Sports Illustrated staff writer Brian Cazeneuve covers Olympic sports for the magazine and is a regular contributor to SI.com.
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    Last edited by seven; 06-01-2004 at 02:25 PM.

  2. #2
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    Good article. It looks like Kevin has battled and overcome much adversity and challenge in his life. To be where he is now is, from where he started is certainly an achievement.

    And, I never knew that he was #6 ranked in China before he went to the States!!!

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    Excellent article. Thanks!

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    A very well written and enjoyable read. It certainly helps to have a background story and history associated to some of these faces that we see on court.

    The article says he was 17 in 1989..that means he is at least 31 years old maybe already 32! Is he one of the oldest competitors in Olympic badminton? I think there is a Thai player who is about the same age competing.

    I may be wrong but I thought US produced some "home grown" badminton players who set some hard to beat winning record. Must be back in 50's or 60's. Don't quote me on that

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    Great article. I never knew Kevin had such an illustrious life. This would be good reading material for badminton fans.

    The greatest player ever from US? Well, if you include immigrants as well as those who played for the country before, I'd still say Tony G for he was World and Olympic Champion!

    Yet, Kevin is on his own a remarkable man for being able to make ends meet with sheer will and determination. As said in the article "I was like a new man once I started playing again," he said. "I was still so uncomfortable with the language and the lifestyle. But when I played I was comfortable. I was happy." he spoke something that is truly echoed in BF, badminton is a language that all understands on the court.

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    The greatest American badminton player of all time was David Freeman. He won the All England in 1949. Not only that, he also swept away the best players from Denmark and Malaysia, humiliating the great Wong Peng Soon 15-4, 15-1 in the the Thomas Cup and a similar one-sided affair in the finals of the Danish Open.
    You may not be aware of it, the U.S. was a major badminton power in the early days and a major and serious contender-unlike their recent perfunctory appearance in Jarkata-in 4 Thomas Cup ties from 1948-9 to 1957-8. After this, which saw the emergence of Indonesia as a badminton power, U.S. badminton disappeared from the radar screen.

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    Actually I do know about the US being a dominant force in the past but was too clouded by Yang Yang, Icuk, Morten Frost, Misbun and Park JB to take notice... I guess I'm a little to young to remember anything beyond Rudy Hartono.

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    Lightbulb

    wow

    great articles! wish i could write like that kevin han is a good player i saw him playing against china in thomas cup preliminary match and he was really good. it's just maybe he could not get intensive training in the U.S. like in China.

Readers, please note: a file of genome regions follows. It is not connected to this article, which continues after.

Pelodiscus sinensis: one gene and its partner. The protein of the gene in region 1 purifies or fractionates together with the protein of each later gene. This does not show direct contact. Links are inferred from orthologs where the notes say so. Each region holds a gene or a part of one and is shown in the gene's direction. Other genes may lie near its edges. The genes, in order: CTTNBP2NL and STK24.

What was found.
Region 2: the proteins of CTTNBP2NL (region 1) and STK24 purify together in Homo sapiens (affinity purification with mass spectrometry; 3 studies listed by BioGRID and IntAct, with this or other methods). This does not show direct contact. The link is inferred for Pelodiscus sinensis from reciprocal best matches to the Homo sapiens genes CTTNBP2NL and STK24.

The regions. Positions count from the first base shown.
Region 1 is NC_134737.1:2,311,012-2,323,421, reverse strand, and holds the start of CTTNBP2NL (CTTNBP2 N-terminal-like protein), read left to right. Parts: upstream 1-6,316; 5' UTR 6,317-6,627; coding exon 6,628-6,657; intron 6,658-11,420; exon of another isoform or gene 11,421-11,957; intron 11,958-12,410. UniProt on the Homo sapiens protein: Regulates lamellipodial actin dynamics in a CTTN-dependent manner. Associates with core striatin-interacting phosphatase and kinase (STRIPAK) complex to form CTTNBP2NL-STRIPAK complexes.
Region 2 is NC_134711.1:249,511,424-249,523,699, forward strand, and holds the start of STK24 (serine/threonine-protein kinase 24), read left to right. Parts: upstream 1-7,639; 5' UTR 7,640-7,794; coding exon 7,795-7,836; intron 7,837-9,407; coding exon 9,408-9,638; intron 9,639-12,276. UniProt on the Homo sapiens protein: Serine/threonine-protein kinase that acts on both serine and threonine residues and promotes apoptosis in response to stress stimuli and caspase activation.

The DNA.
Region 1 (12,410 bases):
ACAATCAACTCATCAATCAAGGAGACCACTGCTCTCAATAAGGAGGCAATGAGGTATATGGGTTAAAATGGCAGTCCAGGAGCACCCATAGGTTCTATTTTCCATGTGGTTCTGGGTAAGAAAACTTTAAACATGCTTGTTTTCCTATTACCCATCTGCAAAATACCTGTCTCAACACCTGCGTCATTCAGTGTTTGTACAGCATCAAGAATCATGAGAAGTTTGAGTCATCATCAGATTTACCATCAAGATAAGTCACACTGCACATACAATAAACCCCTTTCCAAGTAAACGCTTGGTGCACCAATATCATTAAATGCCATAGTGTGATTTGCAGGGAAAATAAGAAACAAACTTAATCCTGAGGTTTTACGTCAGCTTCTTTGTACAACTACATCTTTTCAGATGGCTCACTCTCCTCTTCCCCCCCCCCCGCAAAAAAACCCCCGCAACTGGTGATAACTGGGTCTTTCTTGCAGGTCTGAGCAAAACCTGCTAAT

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    He has the skills but is too old.

    Quote Originally Posted by Chesire Cat
    wow

    great articles! wish i could write like that kevin han is a good player i saw him playing against china in thomas cup preliminary match and he was really good. it's just maybe he could not get intensive training in the U.S. like in China.

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    Quote Originally Posted by Pete LSD
    He has the skills but is too old.
    I think having better team mates to spar with helps.
    Yah, i think his chance is better in MD like he had chosen.

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    I saw him play doubles few times and he looks muscular but sort of bulky in movement. Definitely a bit slow compared to younger players. I guess it is due to his age, he is over 30s now.

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    Great stuffs, Never give up and live your dreams! He is a person that live his dreams.. and focus in his goals.

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    It's easier to focus on goals when there's not much of a choice. Either go back to China, or tough it out and strive to succeed.

    -dave

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    His life could be much better in China.

    Quote Originally Posted by wood_22_chuck
    It's easier to focus on goals when there's not much of a choice. Either go back to China, or tough it out and strive to succeed.

    -dave

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    Kevin's 1st badminton club in Queens, NY was actually close to my home. I am currently playing in another club which is fairly close to that one. Of course, the gap in skill is like "from heaven to hell"

    Another great story about "fight to survive" and "fullfill ur dream".

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    Quote Originally Posted by wood_22_chuck
    It's easier to focus on goals when there's not much of a choice. Either go back to China, or tough it out and strive to succeed.

    -dave
    You just pointed out a pet theory of mine, Dave. I don't believe that people are "naturally" more hardworking or motivated - although some people are definitely better at getting their work done than others (me, I'm a born procrastinator with a calling to slack ). It depends to a large extent on what kind of situation one is placed in. The term "swim or sink" doesn't exist for nothing.

    Not to discredit Kevin Han though. He's definitely been through a lot and I wish him success.

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    To further refine that thought ... it's probably not really the actual physical environment, but the perceived environment ... otherwise there'll be tons of upward social mobility. Which also explains how the upper-class still strive for even more success. A balance of physical environment and perceived, methinks.

    Even if returning to China was actually "okay" for Kevin Han, perhaps it wasn't even a choice at all for Kevin.

    Thanks for the shout-out

    -dave